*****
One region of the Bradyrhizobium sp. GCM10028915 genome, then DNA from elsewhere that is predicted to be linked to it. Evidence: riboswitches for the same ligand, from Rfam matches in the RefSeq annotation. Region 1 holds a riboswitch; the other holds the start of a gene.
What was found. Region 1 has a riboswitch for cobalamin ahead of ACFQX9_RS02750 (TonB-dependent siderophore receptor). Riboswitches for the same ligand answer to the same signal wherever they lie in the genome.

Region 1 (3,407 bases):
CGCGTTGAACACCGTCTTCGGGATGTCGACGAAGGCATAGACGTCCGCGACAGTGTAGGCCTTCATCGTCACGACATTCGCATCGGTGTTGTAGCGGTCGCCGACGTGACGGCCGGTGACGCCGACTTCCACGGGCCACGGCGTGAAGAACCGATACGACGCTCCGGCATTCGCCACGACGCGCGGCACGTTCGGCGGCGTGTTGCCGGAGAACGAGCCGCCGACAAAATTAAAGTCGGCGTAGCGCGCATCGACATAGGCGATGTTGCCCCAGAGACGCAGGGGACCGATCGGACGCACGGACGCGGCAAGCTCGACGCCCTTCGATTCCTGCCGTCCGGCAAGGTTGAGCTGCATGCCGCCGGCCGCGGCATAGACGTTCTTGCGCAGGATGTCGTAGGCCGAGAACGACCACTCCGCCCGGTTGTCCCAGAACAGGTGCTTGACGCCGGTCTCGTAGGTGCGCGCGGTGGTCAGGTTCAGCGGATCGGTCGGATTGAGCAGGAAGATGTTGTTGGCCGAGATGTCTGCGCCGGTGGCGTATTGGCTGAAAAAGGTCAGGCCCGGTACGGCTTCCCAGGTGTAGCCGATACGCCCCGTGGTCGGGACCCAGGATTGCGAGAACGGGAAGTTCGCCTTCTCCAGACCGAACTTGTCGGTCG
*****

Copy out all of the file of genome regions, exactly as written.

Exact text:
One region of the Bradyrhizobium sp. GCM10028915 genome, then DNA from elsewhere that is predicted to be linked to it. Evidence: riboswitches for the same ligand, from Rfam matches in the RefSeq annotation. Region 1 holds a riboswitch; the other holds the start of a gene.
What was found. Region 1 has a riboswitch for cobalamin ahead of ACFQX9_RS02750 (TonB-dependent siderophore receptor). Riboswitches for the same ligand answer to the same signal wherever they lie in the genome.

Region 1 (3,407 bases):
CGCGTTGAACACCGTCTTCGGGATGTCGACGAAGGCATAGACGTCCGCGACAGTGTAGGCCTTCATCGTCACGACATTCGCATCGGTGTTGTAGCGGTCGCCGACGTGACGGCCGGTGACGCCGACTTCCACGGGCCACGGCGTGAAGAACCGATACGACGCTCCGGCATTCGCCACGACGCGCGGCACGTTCGGCGGCGTGTTGCCGGAGAACGAGCCGCCGACAAAATTAAAGTCGGCGTAGCGCGCATCGACATAGGCGATGTTGCCCCAGAGACGCAGGGGACCGATCGGACGCACGGACGCGGCAAGCTCGACGCCCTTCGATTCCTGCCGTCCGGCAAGGTTGAGCTGCATGCCGCCGGCCGCGGCATAGACGTTCTTGCGCAGGATGTCGTAGGCCGAGAACGACCACTCCGCCCGGTTGTCCCAGAACAGGTGCTTGACGCCGGTCTCGTAGGTGCGCGCGGTGGTCAGGTTCAGCGGATCGGTCGGATTGAGCAGGAAGATGTTGTTGGCCGAGATGTCTGCGCCGGTGGCGTATTGGCTGAAAAAGGTCAGGCCCGGTACGGCTTCCCAGGTGTAGCCGATACGCCCCGTGGTCGGGACCCAGGATTGCGAGAACGGGAAGTTCGCCTTCTCCAGACCGAACTTGTCGGTCG